He didn’t have to wait long. He looked up as the door to his quarters opened and General Hoshic entered. Izik Hoshic was the archetypical military career man. He had a buzz cut and was clean shaven, and he had a long scar that went from just below his right eye, across his cheek, and down to his chin. He had hard, grey eyes that matched his hair, and his face looked like it was chiseled roughly from a block of granite. He was short, only about 5’4, but his frame was lean and powerful. He had been a Colonel prior to the destruction of the Senate, and Governor Redlamin’s chief military advisor. Once Redlamin proclaimed himself Emperor, he had promoted Hoshic to General and named him Supreme Commander of the Imperial Armed Forces.

“I see you got my message, Jim,” Hoshic said in a deep, gravelly voice. The Emperor stared at him blankly for a few moments, until Hoshic realized his mistake. “Uh, I mean, Your Majesty.” The Emperor was a stickler for propriety, even among his closest friends.

“I did,” the Emperor said quietly. “Have you been able to figure out anything else about the situation?”

“No, and it’s really pissing me off,” the General said, spitting in disgust. The Emperor stared coldly at the small glob of spit that had landed on the floor. He’d always disapproved of this habit, but he’d never been able to figure out how to get Hoshic to stop. “Nobody seems to have any idea what’s going on in the Palace. I’ve contacted other units in Selorin and throughout Trisitania, but nobody has had any contact with the Legion, or anyone else in the Palace.” The Emperor frowned thoughtfully.

“A vexing problem,” he said, “Hopefully it won’t prove to be an issue. Even if the Legion has decided to betray us, we should be able to overwhelm them and seize the Palace. After all, we have fifty times as many troops as they do.”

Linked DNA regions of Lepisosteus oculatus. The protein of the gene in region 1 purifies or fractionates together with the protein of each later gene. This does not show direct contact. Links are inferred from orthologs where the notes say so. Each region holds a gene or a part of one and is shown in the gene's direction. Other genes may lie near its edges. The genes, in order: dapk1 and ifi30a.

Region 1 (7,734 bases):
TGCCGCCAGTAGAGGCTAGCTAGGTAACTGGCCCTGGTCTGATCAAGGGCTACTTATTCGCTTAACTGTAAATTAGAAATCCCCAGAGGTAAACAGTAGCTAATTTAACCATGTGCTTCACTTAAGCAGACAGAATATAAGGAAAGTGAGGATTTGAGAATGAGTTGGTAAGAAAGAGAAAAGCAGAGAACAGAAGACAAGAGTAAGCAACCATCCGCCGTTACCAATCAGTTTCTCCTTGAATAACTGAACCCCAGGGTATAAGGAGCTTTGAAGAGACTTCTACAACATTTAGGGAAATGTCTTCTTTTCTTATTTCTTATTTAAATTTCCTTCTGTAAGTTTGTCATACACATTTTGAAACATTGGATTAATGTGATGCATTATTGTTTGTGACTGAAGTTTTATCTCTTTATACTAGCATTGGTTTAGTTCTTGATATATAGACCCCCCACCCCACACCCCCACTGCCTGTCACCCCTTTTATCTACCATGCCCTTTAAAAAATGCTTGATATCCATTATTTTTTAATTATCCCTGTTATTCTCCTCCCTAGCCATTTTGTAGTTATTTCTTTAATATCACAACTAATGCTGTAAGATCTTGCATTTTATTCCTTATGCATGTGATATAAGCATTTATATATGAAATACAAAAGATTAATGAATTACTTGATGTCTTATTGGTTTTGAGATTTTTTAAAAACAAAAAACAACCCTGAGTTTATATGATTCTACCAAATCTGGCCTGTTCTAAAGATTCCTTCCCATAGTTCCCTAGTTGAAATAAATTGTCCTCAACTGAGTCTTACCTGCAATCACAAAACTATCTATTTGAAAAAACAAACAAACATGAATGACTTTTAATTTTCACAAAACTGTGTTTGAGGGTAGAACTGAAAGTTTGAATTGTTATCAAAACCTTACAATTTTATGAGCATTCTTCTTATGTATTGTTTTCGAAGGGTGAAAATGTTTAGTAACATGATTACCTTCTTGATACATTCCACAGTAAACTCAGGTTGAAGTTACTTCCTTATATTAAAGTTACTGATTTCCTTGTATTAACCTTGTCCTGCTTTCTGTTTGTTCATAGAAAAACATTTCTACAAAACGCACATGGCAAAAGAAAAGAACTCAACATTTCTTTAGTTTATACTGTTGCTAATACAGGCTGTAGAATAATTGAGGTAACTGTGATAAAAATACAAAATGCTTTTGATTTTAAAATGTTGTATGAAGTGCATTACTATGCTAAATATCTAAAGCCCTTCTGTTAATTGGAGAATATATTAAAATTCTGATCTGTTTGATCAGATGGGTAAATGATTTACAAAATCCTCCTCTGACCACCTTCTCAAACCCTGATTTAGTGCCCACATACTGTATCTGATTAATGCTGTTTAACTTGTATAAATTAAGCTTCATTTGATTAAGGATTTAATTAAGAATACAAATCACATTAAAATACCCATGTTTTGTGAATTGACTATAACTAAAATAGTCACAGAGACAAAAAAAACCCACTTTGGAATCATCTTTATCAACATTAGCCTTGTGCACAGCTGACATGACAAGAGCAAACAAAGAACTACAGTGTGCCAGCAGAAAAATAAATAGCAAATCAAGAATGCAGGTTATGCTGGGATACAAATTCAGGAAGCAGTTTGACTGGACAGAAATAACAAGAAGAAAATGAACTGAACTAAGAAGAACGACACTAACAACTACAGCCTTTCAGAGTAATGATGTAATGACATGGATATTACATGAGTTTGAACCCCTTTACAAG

“True,” replied Hoshic, “but the Palace is very easy to defend, and the Legion is the best of the best. We’ll suffer heavy casualties if we have to take the Palace by force.” The Emperor shook his head.

“We can’t do anything about that right now,” he said dismissively, “What about this mob?”

“Buncha civilians,” growled Hoshic, “Mostly college kids from IU. They seem to have some grand and glorious idea about seizing the Throne and restoring it to the people, whatever that means.”

“Hmmm,” said Extrator, “Interesting. I take it they see me as an usurper?” Hoshic nodded. “Very well. We will wait and see what happens. Once we have the Palace, we’ll talk to them and see if they accept my rule. If they don’t, we will kill them.” Hoshic nodded again, a cruel smile spreading across his face. “You are dismissed, General.” Hoshic bowed and left the room, leaving Extrator to his thoughts. He didn’t want to kill thousands of civilians, but they couldn’t be allowed to stand in his way. He was the chosen of the One, and if these people couldn’t see it, then they would have to be destroyed.

To be continued…